Our aim was to examine associations between leisure time physical activity and risk of non-vertebral fractures in men and women aged ≥55 years, with focus on the anatomical fracture location. Self-reported physical activity was registered in 3,450 men and 4,072 women aged 55–97 years at baseline in the Tromsø Study, Norway, in 1994–1995. Non-vertebral fractures were registered through December 31, 2009. During 75,546 person-years at risk, 1,693 non-vertebral fractures were identified. Risk of any non-vertebral fracture decreased with increasing physical activity level in men (Ptrend = 0.006) and non-significantly in women (Ptrend = 0.15), after adjustment for age, body mass index, height, smoking, and previous fracture. The reduced fracture risk was due to a reduced risk in the weight-bearing skeleton, particular at the hip, whereas risk of fracture in the non-weight-bearing skeleton was not related to physical activity. At weight-bearing sites, an inverse relationship between physical activity and fracture risk was present in both sexes (Ptrend ≤ 0.013). Compared with sedentary subjects, the most active men and women had respectively 37% (HR = 0.63, 95% CI: 0.45, 0.88) and 23% (HR = 0.77, 95% CI: 0.62, 0.95) reduced fracture risk in the weight-bearing skeleton. Physical activity is associated with reduced fracture risk at weight-bearing sites, with no associations at non-weight-bearing sites, in both sexes. Habitual physical activity is an important amendable approach to prevent hip fracture.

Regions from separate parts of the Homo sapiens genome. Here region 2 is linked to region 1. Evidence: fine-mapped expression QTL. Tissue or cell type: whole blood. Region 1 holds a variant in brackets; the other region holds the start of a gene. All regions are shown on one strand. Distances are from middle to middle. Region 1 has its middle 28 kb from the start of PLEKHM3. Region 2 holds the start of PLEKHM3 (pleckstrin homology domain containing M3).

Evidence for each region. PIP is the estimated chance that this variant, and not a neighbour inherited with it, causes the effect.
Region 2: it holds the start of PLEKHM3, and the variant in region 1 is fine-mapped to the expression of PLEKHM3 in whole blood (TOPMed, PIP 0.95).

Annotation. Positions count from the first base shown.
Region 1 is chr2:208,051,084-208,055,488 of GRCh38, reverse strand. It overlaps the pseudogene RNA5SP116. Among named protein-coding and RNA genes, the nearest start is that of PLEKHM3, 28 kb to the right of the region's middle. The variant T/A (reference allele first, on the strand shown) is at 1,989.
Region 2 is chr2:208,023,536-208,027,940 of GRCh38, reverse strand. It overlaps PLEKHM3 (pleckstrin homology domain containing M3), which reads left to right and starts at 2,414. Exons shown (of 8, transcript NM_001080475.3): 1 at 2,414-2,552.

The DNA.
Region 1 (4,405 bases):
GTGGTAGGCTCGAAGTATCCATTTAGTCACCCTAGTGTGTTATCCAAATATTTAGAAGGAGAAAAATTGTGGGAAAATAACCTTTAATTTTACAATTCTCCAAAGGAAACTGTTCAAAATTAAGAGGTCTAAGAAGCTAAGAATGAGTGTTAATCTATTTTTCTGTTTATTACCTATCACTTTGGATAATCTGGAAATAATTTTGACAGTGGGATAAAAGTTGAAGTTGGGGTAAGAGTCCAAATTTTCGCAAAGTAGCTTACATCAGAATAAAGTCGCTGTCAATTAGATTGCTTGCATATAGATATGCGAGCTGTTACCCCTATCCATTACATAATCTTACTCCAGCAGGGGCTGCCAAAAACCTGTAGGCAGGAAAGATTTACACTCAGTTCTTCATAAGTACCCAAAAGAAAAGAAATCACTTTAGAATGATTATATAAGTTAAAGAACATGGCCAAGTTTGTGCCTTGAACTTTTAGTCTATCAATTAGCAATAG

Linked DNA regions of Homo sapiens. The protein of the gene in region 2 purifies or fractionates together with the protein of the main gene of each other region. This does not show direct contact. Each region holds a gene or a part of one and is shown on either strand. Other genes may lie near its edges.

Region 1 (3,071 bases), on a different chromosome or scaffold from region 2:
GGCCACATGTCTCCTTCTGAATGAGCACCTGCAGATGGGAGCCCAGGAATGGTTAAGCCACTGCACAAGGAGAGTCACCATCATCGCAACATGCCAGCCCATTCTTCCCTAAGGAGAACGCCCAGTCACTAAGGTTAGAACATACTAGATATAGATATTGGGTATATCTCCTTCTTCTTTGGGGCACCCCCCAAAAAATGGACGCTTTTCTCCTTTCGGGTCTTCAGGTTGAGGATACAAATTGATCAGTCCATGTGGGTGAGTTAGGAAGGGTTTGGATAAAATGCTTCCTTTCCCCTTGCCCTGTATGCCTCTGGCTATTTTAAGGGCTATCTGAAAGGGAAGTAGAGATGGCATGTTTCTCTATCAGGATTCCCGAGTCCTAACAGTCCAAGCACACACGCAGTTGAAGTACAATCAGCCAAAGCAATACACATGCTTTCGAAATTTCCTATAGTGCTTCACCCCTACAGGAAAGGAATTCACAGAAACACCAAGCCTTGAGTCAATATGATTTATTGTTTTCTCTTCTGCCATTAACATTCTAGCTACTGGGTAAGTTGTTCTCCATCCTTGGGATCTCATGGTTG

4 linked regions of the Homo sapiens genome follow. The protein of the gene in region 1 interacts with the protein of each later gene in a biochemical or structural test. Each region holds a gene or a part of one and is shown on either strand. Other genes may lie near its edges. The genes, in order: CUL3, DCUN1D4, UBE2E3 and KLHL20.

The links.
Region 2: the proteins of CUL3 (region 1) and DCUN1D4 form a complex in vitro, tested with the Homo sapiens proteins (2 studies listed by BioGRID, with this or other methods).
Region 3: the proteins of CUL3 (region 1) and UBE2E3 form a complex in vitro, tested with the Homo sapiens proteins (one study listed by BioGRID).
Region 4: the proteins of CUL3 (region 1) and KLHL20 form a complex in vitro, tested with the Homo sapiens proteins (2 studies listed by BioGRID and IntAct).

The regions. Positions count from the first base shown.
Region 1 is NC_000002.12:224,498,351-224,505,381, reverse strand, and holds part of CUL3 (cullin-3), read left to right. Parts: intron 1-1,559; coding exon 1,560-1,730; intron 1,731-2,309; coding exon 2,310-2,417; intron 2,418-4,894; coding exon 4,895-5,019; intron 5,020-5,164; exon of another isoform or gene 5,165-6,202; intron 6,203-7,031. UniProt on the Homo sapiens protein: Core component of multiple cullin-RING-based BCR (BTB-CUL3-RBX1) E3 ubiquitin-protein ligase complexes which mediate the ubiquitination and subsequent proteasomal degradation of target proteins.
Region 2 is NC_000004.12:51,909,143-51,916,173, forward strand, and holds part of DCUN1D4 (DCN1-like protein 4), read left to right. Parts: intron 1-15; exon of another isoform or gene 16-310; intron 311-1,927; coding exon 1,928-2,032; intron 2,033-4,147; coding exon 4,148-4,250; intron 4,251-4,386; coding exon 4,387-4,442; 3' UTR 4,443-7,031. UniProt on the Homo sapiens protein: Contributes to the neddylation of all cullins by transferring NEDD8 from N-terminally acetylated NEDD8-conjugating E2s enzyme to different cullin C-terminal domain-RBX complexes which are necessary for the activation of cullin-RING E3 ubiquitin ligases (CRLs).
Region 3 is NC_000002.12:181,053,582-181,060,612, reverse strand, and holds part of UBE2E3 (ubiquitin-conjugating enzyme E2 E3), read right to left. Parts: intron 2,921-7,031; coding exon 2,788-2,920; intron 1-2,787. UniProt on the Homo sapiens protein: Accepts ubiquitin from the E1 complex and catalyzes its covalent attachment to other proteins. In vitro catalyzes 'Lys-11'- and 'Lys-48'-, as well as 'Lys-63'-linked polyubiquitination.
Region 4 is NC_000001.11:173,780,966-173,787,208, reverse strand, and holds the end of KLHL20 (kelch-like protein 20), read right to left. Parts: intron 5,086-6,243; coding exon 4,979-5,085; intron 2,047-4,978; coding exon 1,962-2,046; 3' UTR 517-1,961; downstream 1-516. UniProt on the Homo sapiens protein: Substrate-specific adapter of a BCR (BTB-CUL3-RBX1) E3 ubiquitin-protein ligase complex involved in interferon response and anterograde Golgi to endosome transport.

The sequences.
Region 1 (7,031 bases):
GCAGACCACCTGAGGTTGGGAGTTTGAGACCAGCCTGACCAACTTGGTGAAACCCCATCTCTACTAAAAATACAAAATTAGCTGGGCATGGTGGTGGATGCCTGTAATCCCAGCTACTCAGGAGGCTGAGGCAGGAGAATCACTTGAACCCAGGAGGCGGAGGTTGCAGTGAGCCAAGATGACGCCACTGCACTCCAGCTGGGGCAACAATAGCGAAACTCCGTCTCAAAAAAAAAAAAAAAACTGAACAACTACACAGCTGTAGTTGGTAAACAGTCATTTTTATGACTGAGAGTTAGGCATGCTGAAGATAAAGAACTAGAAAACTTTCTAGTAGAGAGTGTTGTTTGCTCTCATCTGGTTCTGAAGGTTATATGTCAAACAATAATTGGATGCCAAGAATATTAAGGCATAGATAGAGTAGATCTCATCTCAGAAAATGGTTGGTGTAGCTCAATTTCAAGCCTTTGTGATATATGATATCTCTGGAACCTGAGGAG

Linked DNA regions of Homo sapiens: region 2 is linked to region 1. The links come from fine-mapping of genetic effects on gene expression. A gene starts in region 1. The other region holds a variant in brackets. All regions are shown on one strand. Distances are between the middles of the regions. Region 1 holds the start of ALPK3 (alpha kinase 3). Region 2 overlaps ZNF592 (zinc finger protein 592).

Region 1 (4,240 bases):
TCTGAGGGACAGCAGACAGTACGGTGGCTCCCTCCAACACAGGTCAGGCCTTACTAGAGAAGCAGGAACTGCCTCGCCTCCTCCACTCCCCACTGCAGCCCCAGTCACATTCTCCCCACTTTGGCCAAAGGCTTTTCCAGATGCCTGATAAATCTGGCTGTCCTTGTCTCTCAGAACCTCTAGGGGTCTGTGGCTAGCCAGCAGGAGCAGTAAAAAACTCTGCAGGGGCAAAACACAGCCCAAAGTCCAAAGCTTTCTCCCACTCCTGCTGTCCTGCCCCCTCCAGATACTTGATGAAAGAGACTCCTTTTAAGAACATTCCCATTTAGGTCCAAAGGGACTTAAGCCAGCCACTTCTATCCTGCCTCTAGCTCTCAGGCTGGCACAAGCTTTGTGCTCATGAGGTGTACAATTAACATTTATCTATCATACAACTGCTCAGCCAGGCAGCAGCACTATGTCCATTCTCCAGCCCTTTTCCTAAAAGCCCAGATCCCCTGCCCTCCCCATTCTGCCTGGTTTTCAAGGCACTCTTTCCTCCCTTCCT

Epidemiology Fracture Exercise Osteoporosis Physical activity Population study
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This work was funded by the Research Council of Norway.
Conflict of interest
The authors declare that they have no conflict of interest.
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